There are two kinds of people in life: those who love the treadmill and those who can't stand it. In case it wasn't already obvious from this blog's title, I'm in the latter group! I will run outdoors in a foot snow, below freezing temperatures, 90-degree heat, and even torrential rain before I will run on the treadmill. But I do draw the line somewhere: ice. When conditions are icy (okay, also if temps hit single digits), I'm not willing to risk injuring myself by running outside.
Usually, I can only muster about 10 or 15 minutes on the treadmill before boredom wins and I leave the gym feeling frustrated with myself. So I had to come up with some new ways to make the most of the treadmill. And to my surprise: These tactics really worked. I'm not talking about listening to music or watching TV either. If you really want to have fun on the treadmill—or at least pass the time more easily—this is how you do it.
1. Add Intervals.
This is my number one tip for beating treadmill boredom. I tend to tell people that I have exercise A.D.D. because I can't do any one thing for long before I get really distracted. To me, simply being on the treadmill is boring. Why add to it by running (or walking) at the same pace or incline the entire time? Intervals are by far the best way to pass the time on any cardio machine. Rather than 30 minutes of running (or walking) at one continuous pace, you can break up your run into six 5-minute intervals, for example. It really helps the time fly by and gives you something to focus on.
If you're not sure what to do, don't worry. Interval training is not rocket science—all it means is that you work harder and then you work easier by changing up your speed and/or incline. To incorporate intervals to pass the time, try these examples. Note that you may need to adjust the speeds here to suit your fitness level.
Interval Example #1
Interval Example #2
- Run at 7 mph for 1 minute.
- Run at 7.5 mph for 1 minute.
- Run at 8 mph for 1 minute.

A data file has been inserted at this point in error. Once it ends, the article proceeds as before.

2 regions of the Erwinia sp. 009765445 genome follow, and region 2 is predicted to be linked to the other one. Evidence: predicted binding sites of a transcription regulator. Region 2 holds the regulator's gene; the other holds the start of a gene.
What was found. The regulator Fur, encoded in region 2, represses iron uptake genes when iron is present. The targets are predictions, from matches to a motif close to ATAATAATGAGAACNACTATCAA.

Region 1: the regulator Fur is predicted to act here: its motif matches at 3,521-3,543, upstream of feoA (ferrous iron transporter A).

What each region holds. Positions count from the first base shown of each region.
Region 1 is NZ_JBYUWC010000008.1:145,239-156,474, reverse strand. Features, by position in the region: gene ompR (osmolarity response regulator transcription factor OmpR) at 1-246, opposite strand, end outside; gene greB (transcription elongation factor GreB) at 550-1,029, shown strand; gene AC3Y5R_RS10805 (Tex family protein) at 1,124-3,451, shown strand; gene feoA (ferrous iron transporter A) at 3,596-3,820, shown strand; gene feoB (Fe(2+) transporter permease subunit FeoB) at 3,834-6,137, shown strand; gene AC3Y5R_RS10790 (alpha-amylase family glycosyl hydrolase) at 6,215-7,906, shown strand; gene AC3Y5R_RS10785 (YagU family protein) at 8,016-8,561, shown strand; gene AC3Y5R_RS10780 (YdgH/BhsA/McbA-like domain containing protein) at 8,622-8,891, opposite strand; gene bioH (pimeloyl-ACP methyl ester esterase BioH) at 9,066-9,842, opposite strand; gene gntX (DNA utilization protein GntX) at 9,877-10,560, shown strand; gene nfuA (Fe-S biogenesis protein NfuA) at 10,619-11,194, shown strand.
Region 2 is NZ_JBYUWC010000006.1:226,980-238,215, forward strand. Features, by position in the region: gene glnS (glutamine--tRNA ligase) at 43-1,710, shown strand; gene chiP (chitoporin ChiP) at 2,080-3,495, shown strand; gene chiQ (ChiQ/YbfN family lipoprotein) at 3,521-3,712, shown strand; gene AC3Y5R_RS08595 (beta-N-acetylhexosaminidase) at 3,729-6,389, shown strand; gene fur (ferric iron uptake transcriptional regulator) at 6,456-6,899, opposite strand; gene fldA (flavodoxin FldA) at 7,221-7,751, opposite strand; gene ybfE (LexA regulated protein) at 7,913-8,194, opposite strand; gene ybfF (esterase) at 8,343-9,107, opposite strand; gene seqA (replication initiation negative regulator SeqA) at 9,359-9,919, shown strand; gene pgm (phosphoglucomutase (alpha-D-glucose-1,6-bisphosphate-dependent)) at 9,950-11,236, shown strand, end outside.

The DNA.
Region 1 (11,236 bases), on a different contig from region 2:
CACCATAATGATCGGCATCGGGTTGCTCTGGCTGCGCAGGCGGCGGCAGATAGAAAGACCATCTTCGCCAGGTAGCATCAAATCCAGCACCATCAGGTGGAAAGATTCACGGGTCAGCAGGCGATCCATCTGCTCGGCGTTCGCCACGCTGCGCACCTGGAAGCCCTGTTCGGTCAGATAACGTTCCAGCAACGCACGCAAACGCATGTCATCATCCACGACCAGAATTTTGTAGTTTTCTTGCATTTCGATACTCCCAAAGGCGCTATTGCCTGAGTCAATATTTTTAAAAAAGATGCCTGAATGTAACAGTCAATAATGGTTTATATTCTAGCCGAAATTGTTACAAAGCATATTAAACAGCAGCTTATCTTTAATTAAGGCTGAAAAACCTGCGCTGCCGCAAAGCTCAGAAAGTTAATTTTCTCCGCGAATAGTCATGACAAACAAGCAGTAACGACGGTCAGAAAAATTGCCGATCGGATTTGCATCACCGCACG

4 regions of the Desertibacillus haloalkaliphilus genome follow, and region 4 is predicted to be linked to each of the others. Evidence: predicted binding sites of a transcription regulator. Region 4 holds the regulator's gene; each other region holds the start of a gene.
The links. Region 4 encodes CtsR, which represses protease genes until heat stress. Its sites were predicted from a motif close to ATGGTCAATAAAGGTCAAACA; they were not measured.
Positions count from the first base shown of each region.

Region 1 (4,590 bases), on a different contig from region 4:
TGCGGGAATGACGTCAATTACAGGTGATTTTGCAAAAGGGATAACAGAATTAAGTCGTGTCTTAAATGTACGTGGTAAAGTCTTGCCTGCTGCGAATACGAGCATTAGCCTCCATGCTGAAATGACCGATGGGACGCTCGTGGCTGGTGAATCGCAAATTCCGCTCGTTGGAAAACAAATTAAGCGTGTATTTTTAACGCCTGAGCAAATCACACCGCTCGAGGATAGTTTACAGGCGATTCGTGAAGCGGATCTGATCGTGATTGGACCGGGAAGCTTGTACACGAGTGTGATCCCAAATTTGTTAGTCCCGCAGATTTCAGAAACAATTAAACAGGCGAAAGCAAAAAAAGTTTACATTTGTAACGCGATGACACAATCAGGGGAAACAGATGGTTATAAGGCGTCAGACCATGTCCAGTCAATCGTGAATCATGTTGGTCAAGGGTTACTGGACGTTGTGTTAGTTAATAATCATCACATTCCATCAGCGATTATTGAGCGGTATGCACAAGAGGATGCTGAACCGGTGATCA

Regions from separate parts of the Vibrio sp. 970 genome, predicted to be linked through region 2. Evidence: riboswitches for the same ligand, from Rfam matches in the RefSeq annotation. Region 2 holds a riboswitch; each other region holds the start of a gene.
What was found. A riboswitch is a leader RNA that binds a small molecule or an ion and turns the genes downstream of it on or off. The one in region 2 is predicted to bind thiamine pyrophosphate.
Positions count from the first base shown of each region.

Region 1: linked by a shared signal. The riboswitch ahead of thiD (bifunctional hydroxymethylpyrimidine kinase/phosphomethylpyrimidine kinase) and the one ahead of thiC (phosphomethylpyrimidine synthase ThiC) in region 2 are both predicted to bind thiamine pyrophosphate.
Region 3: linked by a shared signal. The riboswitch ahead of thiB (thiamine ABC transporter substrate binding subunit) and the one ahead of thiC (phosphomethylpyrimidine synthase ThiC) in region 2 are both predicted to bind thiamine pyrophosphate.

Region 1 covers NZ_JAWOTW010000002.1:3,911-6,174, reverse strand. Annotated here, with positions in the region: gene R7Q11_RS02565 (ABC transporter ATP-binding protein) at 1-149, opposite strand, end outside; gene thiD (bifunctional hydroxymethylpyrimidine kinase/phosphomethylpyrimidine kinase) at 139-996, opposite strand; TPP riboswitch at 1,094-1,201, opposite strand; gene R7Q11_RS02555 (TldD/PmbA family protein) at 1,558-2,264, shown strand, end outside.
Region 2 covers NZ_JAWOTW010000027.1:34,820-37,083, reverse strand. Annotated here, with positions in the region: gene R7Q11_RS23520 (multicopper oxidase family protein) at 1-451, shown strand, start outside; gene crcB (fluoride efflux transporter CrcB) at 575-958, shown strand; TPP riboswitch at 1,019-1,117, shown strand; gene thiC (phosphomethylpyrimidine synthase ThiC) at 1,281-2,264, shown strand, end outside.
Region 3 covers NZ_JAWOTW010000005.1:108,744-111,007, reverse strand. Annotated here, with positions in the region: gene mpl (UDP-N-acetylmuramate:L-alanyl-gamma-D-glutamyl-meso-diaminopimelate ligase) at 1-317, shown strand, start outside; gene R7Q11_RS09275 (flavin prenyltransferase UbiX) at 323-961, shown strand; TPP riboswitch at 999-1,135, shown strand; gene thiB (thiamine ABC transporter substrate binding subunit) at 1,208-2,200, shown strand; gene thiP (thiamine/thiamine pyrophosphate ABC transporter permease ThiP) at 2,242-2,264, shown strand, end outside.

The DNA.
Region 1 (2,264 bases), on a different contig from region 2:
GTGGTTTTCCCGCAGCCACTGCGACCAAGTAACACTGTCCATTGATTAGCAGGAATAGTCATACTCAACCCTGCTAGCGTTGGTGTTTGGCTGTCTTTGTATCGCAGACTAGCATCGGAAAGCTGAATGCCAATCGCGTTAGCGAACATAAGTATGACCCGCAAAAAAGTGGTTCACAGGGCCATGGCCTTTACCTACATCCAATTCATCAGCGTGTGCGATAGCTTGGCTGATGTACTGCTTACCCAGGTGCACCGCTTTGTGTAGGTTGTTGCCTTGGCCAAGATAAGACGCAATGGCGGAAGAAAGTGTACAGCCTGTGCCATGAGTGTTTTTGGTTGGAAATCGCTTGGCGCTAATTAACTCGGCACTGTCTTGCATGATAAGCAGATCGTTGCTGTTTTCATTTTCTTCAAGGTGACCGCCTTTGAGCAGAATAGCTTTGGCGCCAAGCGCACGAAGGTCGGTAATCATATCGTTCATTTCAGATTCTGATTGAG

- Sprint at 9 mph for 30 seconds.
- Recover at 6 mph for 2 minutes.
- Repeat until you reached your workout goal (30 minutes, 3 miles, etc.)
- Run or walk at a moderate pace for 2 minutes.
- Run or walk at a challenging pace for 1 minute.
- Run or walk at an easy pace for 1 minutes.
- Repeat until you reached your workout goal (minutes or miles).
2. Race someone.
I discovered this by accident. One of my good friends is a trainer at my gym, and when I hopped on the treadmill—all set to do my own interval workout—he jumped on the treadmill next to me a couple minutes later and said he was going to race me. "First one to a mile wins!" I know it seems silly, but it really motivated me to push myself and to have fun with my run. That first mile was over in the blink of an eye! Bring a buddy along to try this out. If you're working out alone, visualize yourself in a race!
3. Watch yourself…or don't.
This tip might not work for everyone, but it does work for me. Although some research shows that watching yourself in a mirror while working out can sap your motivation, I think it depends on the person. I don't exactly love looking at myself in the mirror, but when I chose a treadmill positioned across the room but facing a mirrored wall, I found that watching myself run made me feel motivated. I'd glance up and check out my form. Seeing myself run made me feel strong and fit, and that inspired me to keep going. But if you're the opposite, choose a treadmill without a mirror view to stay motivated.
4. Cover the console.
There is nothing motivating about seeing the clock slowly tick away when you're on the treadmill. To combat this, I do my best to cover up the clock (or look away from it) as much as possible. It's almost like a game I play with myself to see how long I can resist looking at it. A watched pot never boils, and a watched treadmill clock never ticks. You're better off looking at something else if you're trying to prevent boredom!
5. Challenge yourself.
It's true that running and walking on a treadmill is not as challenging as doing the same exercise outside. But the treadmill has other perks, such as showing you exactly how hard you're working. I take advantage of these truths when on the treadmill. I push myself to run faster than I normally would outside (and I can see exactly how fast I'm going), which proves to be a fun challenge. The other perk of challenging yourself to work harder is that you can get in a great workout in a lot less time, which means less time on the treadmill! So next time, push it on those speed intervals. Try a few sprints. See how long you can maintain a quicker clip. It will all help you pass the minutes and get more accomplished in less time.
6. Break it up.
If you had 100 pounds to lose, you wouldn't wait until you lose all 100 pounds before celebrating, would you? No! You'd probably break it up into smaller milestones, and celebrate each one. I do the same thing when I have to hit the treadmill. Instead of dreading a 30-minute treadmill run, which feels like forever for me, I'll break it up into five-minute increments. Each one I accomplish gets a mini "Woohoo!" and makes me feel like I'm closer to my ultimate goal.
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